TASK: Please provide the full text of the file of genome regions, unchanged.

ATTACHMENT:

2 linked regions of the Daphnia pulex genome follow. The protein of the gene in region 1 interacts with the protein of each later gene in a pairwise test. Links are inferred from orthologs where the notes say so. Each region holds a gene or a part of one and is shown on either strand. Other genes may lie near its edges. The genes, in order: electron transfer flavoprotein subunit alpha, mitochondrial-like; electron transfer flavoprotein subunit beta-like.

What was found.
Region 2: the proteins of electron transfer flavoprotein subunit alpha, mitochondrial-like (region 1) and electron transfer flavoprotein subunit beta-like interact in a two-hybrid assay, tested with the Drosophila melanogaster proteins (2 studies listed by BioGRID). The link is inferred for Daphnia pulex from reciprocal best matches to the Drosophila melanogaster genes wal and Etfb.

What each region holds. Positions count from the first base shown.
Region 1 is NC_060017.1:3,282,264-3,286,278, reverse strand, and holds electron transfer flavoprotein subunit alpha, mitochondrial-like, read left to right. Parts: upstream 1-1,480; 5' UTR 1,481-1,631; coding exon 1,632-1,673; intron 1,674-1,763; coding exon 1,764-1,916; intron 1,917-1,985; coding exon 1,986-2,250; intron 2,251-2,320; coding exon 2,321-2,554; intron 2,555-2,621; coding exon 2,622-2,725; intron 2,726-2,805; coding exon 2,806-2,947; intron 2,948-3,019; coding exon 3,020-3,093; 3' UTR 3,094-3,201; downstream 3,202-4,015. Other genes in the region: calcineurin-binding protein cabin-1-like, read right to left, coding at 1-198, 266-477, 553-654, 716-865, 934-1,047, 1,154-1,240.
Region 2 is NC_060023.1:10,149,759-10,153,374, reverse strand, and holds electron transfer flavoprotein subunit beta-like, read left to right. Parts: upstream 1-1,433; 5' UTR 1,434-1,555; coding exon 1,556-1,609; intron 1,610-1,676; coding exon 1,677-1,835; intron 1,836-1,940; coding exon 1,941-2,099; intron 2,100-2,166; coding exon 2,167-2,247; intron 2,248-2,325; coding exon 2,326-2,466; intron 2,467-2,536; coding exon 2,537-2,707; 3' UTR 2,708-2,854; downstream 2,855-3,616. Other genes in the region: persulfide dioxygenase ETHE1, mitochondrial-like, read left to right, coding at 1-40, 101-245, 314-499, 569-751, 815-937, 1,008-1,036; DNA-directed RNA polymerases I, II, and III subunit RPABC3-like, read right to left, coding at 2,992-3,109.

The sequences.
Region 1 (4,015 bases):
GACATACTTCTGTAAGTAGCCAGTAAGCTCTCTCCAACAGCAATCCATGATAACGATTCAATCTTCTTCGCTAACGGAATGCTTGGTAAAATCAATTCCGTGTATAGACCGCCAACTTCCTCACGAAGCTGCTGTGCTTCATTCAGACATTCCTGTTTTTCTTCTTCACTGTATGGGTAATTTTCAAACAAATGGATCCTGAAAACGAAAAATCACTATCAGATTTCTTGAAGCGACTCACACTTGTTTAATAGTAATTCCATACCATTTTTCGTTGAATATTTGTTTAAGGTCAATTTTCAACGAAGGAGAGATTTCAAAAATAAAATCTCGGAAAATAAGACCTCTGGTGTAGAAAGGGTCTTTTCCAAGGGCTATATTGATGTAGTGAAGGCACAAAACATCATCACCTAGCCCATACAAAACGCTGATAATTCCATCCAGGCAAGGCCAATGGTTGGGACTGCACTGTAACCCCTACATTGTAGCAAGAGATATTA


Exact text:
2 linked regions of the Daphnia pulex genome follow. The protein of the gene in region 1 interacts with the protein of each later gene in a pairwise test. Links are inferred from orthologs where the notes say so. Each region holds a gene or a part of one and is shown on either strand. Other genes may lie near its edges. The genes, in order: electron transfer flavoprotein subunit alpha, mitochondrial-like; electron transfer flavoprotein subunit beta-like.

What was found.
Region 2: the proteins of electron transfer flavoprotein subunit alpha, mitochondrial-like (region 1) and electron transfer flavoprotein subunit beta-like interact in a two-hybrid assay, tested with the Drosophila melanogaster proteins (2 studies listed by BioGRID). The link is inferred for Daphnia pulex from reciprocal best matches to the Drosophila melanogaster genes wal and Etfb.

What each region holds. Positions count from the first base shown.
Region 1 is NC_060017.1:3,282,264-3,286,278, reverse strand, and holds electron transfer flavoprotein subunit alpha, mitochondrial-like, read left to right. Parts: upstream 1-1,480; 5' UTR 1,481-1,631; coding exon 1,632-1,673; intron 1,674-1,763; coding exon 1,764-1,916; intron 1,917-1,985; coding exon 1,986-2,250; intron 2,251-2,320; coding exon 2,321-2,554; intron 2,555-2,621; coding exon 2,622-2,725; intron 2,726-2,805; coding exon 2,806-2,947; intron 2,948-3,019; coding exon 3,020-3,093; 3' UTR 3,094-3,201; downstream 3,202-4,015. Other genes in the region: calcineurin-binding protein cabin-1-like, read right to left, coding at 1-198, 266-477, 553-654, 716-865, 934-1,047, 1,154-1,240.
Region 2 is NC_060023.1:10,149,759-10,153,374, reverse strand, and holds electron transfer flavoprotein subunit beta-like, read left to right. Parts: upstream 1-1,433; 5' UTR 1,434-1,555; coding exon 1,556-1,609; intron 1,610-1,676; coding exon 1,677-1,835; intron 1,836-1,940; coding exon 1,941-2,099; intron 2,100-2,166; coding exon 2,167-2,247; intron 2,248-2,325; coding exon 2,326-2,466; intron 2,467-2,536; coding exon 2,537-2,707; 3' UTR 2,708-2,854; downstream 2,855-3,616. Other genes in the region: persulfide dioxygenase ETHE1, mitochondrial-like, read left to right, coding at 1-40, 101-245, 314-499, 569-751, 815-937, 1,008-1,036; DNA-directed RNA polymerases I, II, and III subunit RPABC3-like, read right to left, coding at 2,992-3,109.

The sequences.
Region 1 (4,015 bases):
GACATACTTCTGTAAGTAGCCAGTAAGCTCTCTCCAACAGCAATCCATGATAACGATTCAATCTTCTTCGCTAACGGAATGCTTGGTAAAATCAATTCCGTGTATAGACCGCCAACTTCCTCACGAAGCTGCTGTGCTTCATTCAGACATTCCTGTTTTTCTTCTTCACTGTATGGGTAATTTTCAAACAAATGGATCCTGAAAACGAAAAATCACTATCAGATTTCTTGAAGCGACTCACACTTGTTTAATAGTAATTCCATACCATTTTTCGTTGAATATTTGTTTAAGGTCAATTTTCAACGAAGGAGAGATTTCAAAAATAAAATCTCGGAAAATAAGACCTCTGGTGTAGAAAGGGTCTTTTCCAAGGGCTATATTGATGTAGTGAAGGCACAAAACATCATCACCTAGCCCATACAAAACGCTGATAATTCCATCCAGGCAAGGCCAATGGTTGGGACTGCACTGTAACCCCTACATTGTAGCAAGAGATATTA